It is still commonly used in Ireland. In fact there’s recently been a series ofIrish Mammies books. I suppose to some it sounds infantile but it is no danger of dying out any time soon. I have been trying to find out but I suspect its use within Ireland is regional though.

There’s a lot of assumptions here. You’re assuming that mammy must be Irish, that Irish people were a dominant ethnicity in the South, and that they kept the earlier word only to transfer it later.

I don’t know if any of those is true. What I can say with some certainty is that mam was used more often than mammy, mama, or momma in the early 19th century. It’s entirely possible that mammy in the American South was an independent reinvention from mam.

You can never make assumptions about word history. It always surprises you.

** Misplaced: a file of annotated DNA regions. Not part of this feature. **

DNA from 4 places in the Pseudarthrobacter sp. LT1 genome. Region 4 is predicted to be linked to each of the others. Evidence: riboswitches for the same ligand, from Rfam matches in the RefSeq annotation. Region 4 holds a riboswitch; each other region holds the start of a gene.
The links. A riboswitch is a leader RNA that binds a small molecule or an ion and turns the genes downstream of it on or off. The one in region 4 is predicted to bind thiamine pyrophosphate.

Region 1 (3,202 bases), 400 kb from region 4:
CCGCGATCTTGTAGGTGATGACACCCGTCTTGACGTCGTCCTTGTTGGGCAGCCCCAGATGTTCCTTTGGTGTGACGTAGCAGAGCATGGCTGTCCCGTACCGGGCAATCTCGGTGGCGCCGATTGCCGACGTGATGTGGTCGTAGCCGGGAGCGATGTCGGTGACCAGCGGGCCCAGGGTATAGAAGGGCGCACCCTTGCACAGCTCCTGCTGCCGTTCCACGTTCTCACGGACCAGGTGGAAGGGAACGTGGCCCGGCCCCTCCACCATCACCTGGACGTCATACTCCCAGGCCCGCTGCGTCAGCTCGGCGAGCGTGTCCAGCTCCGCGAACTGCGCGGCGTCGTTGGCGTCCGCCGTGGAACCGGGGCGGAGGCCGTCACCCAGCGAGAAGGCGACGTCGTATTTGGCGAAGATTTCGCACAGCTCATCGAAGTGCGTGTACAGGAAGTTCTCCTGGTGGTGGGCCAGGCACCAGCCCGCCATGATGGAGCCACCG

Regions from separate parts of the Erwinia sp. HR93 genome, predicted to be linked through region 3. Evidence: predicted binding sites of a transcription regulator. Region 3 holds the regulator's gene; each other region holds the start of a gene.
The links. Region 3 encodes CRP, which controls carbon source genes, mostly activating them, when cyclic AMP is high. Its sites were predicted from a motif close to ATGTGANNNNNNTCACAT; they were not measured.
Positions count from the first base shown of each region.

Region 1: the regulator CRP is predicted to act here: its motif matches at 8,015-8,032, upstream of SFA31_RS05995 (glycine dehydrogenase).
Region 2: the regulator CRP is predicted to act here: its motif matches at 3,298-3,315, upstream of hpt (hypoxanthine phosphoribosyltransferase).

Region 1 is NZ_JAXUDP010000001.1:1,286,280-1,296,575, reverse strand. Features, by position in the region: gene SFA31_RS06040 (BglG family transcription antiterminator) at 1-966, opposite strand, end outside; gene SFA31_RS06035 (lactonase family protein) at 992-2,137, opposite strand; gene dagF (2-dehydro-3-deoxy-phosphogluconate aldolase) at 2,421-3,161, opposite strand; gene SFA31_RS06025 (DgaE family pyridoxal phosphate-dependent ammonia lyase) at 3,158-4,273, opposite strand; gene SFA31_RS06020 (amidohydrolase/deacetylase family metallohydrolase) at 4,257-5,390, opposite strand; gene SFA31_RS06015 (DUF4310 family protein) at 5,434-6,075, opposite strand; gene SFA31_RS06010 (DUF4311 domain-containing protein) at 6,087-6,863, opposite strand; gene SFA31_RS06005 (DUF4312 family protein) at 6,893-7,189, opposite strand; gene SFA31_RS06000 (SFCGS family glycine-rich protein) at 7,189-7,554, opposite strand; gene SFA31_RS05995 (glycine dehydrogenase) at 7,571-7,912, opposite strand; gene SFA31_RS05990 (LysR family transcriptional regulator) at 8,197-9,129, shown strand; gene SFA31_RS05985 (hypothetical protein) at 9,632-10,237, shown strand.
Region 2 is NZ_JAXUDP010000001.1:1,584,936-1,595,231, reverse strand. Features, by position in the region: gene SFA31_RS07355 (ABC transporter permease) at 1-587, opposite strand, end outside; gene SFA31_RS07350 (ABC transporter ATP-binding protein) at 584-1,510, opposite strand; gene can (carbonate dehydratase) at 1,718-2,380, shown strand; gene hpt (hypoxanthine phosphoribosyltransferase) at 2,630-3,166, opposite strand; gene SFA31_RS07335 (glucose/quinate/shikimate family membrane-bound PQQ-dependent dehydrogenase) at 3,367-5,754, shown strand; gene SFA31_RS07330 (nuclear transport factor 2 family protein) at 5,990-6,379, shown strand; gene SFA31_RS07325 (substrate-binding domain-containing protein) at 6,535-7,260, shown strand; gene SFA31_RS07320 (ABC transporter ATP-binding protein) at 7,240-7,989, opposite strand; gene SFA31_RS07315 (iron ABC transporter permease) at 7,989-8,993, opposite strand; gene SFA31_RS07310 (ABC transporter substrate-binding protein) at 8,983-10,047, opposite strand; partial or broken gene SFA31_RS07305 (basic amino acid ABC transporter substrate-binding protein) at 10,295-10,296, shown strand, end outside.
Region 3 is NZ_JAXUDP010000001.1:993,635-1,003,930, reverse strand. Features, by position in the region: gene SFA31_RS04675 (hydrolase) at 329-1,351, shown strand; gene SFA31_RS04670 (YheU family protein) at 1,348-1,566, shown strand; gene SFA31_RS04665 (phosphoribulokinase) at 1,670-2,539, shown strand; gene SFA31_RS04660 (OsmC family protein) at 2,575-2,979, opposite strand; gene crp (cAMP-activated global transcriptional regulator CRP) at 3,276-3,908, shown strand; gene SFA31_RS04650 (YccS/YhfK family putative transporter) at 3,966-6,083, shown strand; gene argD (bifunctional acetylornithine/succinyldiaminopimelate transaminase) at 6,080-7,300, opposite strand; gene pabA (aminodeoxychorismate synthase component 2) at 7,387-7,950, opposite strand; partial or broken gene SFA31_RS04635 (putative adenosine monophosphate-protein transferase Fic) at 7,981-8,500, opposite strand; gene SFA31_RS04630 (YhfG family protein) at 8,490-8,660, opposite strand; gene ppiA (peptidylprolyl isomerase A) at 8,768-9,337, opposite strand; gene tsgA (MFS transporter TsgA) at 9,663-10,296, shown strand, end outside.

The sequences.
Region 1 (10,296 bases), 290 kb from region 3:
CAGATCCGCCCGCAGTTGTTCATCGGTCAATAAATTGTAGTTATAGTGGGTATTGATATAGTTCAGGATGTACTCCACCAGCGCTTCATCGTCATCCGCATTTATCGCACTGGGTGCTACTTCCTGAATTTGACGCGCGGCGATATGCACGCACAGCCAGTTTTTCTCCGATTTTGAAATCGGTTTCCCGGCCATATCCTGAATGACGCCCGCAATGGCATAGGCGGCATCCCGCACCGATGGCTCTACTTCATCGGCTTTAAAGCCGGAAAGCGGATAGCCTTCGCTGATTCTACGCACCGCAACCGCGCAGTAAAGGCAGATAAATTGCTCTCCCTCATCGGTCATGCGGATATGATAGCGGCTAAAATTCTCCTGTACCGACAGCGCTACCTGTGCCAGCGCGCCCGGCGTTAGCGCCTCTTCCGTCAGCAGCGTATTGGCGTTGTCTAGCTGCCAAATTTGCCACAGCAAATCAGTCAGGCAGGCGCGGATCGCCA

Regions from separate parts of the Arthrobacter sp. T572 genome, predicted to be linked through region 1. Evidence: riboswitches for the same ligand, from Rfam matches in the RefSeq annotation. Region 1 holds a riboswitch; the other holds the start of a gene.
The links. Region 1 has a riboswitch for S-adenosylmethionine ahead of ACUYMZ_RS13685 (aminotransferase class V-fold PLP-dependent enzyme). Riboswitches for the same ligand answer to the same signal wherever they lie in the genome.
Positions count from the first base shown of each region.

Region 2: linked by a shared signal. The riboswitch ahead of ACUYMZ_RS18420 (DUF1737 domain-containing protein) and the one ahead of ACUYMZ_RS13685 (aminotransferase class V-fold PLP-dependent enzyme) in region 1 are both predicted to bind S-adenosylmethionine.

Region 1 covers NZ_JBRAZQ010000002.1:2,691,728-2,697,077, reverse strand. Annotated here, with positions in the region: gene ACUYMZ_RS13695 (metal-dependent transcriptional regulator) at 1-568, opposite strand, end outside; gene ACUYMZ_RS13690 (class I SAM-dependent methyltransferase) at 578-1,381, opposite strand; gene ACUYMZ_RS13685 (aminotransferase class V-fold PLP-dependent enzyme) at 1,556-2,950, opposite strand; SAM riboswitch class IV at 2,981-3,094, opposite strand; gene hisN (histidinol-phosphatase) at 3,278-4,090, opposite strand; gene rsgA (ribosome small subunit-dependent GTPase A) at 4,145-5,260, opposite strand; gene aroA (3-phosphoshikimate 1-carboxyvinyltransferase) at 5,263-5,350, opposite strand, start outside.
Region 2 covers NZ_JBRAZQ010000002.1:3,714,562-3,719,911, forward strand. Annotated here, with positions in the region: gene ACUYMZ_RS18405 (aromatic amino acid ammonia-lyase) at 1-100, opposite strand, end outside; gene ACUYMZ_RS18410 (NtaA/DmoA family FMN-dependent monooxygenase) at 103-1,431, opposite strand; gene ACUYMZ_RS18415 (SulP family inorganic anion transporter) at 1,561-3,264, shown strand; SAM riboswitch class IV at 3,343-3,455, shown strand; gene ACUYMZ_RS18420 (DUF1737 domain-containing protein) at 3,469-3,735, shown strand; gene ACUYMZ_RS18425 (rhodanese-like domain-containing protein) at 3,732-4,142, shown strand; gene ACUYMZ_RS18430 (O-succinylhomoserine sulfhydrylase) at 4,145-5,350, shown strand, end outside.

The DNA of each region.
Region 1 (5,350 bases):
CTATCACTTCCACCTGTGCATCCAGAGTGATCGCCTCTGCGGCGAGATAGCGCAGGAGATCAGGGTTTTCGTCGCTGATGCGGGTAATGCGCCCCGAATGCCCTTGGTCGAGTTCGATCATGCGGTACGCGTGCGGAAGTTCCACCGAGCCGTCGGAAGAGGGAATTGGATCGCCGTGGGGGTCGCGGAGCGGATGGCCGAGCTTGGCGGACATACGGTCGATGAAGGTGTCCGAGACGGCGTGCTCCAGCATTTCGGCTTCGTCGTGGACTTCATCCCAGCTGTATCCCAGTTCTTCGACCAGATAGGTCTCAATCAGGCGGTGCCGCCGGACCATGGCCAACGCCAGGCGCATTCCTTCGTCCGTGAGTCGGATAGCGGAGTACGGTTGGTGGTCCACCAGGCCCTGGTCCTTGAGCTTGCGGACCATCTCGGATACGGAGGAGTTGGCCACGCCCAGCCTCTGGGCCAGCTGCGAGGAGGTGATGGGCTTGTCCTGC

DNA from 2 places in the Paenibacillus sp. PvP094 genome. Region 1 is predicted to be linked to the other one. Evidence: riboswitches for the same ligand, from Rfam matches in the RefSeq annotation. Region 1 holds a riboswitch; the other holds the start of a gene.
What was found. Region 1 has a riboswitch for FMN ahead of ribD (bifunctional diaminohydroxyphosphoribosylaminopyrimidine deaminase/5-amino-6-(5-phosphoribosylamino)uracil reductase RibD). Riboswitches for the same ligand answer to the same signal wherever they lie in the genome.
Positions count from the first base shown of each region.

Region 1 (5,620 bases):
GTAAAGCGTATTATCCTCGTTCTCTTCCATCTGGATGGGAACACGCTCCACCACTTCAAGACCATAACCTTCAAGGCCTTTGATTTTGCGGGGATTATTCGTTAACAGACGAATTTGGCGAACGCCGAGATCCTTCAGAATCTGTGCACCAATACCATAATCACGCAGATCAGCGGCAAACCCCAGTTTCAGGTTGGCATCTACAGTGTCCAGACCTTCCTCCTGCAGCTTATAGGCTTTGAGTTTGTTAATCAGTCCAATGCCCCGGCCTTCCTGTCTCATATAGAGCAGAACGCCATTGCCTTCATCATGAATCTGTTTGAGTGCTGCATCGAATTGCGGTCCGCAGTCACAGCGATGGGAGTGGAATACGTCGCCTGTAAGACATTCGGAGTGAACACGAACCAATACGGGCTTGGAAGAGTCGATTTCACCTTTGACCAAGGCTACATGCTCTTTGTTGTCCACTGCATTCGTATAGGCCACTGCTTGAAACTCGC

Possible parallel: In standard English a nanny is an unrelated woman who looks after children, but in some dialects “nanny” is the name for one’s own grandmother.

The following is common in etymology: Word X is the standard term for the core meaning Y. Some people start using word X to mean an associated meaning Z which is an obvious extension of meaning Y. Because X is now ambiguous, some people start using word W to mean Y, since they want to make it clear that they don’t mean Z. Soon W becomes the standard word for meaning Y, and X is only used to mean Z. Here X is the word “mammy,” Y is the meaning “mother,” Z is the meaning “black nanny,” and W is the word “momma.”

Mammy ,Mommy or more common pronunciation M-aw-mmy or Mommaa is very common in the US.Normaily when people get older say mom :o but some places in south still say M-aw-mmy or Momma even when you in your 30’s!!

I can attest to Mama being used by all ages. My mother and her mother and my father’s mother were all Mama by all in the family until their deaths. My kids referred to Mom, never Mama, and occasionally Mother. My first wife’s mother was Mother, never Mama or other variants. Generalizing about The South just indicates ignorance and bias.